Tauranga MP Simon Bridges has today announced his intention to run for leader of the National Party.
He joins Judith Collins, who has also thrown her hat in ring, following Bill English’s surprise resignation on Tuesday.
Simon says since Bill stepped down, many colleagues have spoken to him about standing for leader, giving him confidence he has ‘strong support’ in caucus.
“We can win in 2020 and I’m excited about that. We have the best values for this country, whether it’s personal freedom and responsibility, to strong families,” he says.
“But we do need to renew and refresh. That means blending our experience with the bundles of talent we have in the caucus and ensure that continues to come through.
“I think I bring that blend of generational change as well as the experience I have in government and now in opposition.”
He says he’s ‘upbeat’ about the leadership contest, and is looking forward to pitching his case to his caucus colleagues in the next two weeks.
“There will be many people in the caucus thinking this through and I’m sure there will be strong competition.”
He has spoken favourably of other potential leadership contenders, including Amy Adams and Steven Joyce, and made positive comments about Judith Collins.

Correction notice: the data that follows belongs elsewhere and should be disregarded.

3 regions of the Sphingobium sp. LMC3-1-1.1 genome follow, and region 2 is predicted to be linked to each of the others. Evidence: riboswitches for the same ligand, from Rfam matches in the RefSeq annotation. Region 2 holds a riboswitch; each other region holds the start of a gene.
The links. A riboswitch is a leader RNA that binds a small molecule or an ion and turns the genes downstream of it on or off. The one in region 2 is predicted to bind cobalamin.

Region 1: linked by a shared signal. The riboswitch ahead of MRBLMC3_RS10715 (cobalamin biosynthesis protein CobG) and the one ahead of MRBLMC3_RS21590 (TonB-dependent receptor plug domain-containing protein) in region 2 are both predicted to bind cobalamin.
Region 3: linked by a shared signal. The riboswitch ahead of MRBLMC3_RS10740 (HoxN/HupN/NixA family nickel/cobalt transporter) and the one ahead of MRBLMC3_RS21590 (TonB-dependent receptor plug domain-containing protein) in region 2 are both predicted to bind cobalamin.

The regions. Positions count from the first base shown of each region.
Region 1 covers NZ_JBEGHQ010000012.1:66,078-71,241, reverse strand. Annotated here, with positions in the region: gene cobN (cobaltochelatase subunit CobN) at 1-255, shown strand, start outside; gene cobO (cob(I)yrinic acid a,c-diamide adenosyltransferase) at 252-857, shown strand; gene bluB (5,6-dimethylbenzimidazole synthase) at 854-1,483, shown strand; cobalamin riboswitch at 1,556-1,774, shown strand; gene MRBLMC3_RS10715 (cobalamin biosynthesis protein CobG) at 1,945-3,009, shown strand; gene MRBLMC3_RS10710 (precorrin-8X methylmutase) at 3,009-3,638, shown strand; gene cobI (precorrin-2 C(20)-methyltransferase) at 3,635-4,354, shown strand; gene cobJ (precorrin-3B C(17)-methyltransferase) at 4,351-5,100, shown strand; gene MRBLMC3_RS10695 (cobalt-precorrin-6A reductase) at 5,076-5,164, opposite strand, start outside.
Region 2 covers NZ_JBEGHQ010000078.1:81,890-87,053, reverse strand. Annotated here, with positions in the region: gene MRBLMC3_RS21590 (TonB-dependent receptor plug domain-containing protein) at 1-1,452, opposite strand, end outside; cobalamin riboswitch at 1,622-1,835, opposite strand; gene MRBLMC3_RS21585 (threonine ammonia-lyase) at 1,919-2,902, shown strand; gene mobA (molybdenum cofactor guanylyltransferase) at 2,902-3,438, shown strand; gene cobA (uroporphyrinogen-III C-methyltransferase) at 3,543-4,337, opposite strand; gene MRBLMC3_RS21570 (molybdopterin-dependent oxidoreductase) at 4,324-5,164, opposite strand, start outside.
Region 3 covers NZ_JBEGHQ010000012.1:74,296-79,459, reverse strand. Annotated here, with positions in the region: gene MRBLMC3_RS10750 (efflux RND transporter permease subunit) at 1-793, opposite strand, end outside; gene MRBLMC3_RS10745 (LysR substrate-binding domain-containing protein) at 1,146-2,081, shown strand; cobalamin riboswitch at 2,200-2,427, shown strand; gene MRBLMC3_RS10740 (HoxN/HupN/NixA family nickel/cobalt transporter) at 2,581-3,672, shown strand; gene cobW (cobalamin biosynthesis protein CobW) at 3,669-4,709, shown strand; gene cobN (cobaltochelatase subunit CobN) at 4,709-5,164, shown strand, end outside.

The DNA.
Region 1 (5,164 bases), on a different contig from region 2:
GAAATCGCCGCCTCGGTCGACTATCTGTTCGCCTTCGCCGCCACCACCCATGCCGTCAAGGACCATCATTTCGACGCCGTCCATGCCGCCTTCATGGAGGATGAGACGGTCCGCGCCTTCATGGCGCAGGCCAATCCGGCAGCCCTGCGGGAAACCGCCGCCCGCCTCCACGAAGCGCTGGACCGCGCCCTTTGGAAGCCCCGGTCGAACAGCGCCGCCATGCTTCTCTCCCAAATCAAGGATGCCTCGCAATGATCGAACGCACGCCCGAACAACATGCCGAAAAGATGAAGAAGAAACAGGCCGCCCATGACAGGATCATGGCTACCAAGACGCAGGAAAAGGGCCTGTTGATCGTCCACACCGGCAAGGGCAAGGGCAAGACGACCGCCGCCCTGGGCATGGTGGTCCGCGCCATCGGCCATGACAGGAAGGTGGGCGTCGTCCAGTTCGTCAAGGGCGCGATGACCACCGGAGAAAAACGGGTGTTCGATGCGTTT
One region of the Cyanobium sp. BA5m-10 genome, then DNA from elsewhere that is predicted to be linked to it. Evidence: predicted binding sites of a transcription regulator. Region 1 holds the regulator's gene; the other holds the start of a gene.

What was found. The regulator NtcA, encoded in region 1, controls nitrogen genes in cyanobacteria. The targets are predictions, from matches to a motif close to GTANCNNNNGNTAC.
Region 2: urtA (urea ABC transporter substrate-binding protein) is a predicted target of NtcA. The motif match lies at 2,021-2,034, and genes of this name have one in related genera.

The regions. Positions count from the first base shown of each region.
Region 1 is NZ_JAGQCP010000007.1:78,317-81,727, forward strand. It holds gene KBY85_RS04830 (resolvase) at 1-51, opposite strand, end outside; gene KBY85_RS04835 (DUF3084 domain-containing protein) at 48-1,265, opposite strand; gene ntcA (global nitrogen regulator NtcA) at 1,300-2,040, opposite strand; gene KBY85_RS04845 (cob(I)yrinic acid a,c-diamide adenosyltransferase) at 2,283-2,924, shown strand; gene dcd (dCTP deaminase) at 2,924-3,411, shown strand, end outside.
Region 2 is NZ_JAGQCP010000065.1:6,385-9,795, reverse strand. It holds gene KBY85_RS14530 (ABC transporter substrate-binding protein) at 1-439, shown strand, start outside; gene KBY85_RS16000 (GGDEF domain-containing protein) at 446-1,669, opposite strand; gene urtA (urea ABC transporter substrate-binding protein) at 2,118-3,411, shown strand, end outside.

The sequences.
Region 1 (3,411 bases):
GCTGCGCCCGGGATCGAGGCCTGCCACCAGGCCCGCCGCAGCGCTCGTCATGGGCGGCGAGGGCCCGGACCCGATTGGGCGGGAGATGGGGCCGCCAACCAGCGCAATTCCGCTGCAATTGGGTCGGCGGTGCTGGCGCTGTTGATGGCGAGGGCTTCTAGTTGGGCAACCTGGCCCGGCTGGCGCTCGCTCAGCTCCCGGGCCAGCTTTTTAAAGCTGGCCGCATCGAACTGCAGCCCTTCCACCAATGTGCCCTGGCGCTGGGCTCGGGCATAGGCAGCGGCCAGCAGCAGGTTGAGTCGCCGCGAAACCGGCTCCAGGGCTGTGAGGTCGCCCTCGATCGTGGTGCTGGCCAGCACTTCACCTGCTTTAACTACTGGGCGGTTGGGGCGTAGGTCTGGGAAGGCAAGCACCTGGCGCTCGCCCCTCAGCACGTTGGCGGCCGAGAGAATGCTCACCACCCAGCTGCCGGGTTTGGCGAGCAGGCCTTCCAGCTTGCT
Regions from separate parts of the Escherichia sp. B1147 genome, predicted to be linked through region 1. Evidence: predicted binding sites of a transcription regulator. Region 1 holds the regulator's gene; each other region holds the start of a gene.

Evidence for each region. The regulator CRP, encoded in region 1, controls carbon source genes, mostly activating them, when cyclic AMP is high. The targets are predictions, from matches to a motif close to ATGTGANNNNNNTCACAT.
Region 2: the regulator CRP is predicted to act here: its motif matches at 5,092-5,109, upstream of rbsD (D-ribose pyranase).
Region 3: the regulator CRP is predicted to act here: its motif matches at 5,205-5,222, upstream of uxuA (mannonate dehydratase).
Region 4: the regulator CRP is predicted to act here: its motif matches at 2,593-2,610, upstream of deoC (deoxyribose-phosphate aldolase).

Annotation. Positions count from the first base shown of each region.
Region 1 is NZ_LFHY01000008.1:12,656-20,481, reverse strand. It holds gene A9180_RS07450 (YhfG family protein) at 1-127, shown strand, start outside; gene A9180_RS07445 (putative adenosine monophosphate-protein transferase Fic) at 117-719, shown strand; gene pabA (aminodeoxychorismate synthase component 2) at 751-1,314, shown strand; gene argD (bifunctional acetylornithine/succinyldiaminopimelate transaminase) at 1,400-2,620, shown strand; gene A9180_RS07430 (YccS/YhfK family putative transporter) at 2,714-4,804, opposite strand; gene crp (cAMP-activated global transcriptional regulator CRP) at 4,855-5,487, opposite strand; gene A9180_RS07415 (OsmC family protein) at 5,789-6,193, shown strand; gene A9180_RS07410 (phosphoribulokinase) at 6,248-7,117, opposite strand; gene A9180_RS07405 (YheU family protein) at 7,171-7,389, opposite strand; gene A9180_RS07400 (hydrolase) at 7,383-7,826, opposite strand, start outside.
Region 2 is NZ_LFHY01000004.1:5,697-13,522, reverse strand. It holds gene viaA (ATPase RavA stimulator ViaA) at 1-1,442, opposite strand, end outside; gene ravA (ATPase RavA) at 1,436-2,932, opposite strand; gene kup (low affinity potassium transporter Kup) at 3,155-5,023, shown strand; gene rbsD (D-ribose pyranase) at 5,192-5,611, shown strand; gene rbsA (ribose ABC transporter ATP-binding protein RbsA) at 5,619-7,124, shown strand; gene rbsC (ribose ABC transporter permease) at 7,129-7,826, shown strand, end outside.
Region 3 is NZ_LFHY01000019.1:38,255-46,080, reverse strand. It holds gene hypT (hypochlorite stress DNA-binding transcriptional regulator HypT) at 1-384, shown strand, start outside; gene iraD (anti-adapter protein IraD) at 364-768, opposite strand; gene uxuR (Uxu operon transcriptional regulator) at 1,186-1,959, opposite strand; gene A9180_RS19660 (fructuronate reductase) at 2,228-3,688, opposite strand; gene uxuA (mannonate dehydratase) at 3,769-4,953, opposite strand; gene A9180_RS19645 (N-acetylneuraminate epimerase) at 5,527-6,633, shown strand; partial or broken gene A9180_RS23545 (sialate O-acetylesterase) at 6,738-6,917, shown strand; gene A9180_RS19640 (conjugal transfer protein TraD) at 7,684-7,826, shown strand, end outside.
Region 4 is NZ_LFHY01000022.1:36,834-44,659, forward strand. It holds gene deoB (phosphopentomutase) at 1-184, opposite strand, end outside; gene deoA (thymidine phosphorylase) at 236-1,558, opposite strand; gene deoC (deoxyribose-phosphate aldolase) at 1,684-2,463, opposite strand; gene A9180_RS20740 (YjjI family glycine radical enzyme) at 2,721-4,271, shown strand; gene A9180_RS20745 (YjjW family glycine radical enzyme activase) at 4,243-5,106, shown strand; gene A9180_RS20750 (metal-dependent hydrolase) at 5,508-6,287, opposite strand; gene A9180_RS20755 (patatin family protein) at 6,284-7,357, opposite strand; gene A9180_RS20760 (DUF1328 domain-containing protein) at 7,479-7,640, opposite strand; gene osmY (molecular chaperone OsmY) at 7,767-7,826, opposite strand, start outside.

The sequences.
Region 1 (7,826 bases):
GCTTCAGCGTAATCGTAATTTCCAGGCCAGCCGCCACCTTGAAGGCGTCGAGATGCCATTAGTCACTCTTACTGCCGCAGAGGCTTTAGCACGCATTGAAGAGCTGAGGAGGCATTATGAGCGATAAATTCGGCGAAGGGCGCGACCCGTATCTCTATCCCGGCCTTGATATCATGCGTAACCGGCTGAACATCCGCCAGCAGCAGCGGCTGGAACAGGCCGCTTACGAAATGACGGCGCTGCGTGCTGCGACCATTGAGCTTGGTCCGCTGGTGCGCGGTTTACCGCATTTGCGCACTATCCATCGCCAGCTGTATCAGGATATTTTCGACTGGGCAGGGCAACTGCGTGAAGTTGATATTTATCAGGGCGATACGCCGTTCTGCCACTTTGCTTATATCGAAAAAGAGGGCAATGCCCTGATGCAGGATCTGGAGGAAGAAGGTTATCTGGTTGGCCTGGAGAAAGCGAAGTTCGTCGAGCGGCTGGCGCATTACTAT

“I think she is a star who brings a lot to the caucus. Whatever happens you would want her in your line-up. She has great values and speaks to a lot New Zealanders.”
He says he is not interested in running on a ‘ticket’ with a potential new deputy leader.
“At the moment we have a situation where we have a deputy and there is no vacancy. I could work with Paula Bennett.”
Although he won’t say at this stage what his vision would be for National in terms of new policies, Simon says the main focus for him would be becoming a real government-in-waiting.
“If you look at what happened to the Labour opposition, they were there for nine years, and I don’t think they had a strong agenda for leading the country. We need to oppose the things that need to be opposed, but we also need evolve with the times.
“We’re more positive and aspirational for New Zealand, ironically, than the government. New Zealand is a great country with a strong economy, and there’s no reason – other than bad policies – for that to change.”
At 41, Simon would be one of the youngest people to hold the position of National Party leader – although Bill English and Jim McClay were both 39 and 38, respectively, when they took on the role.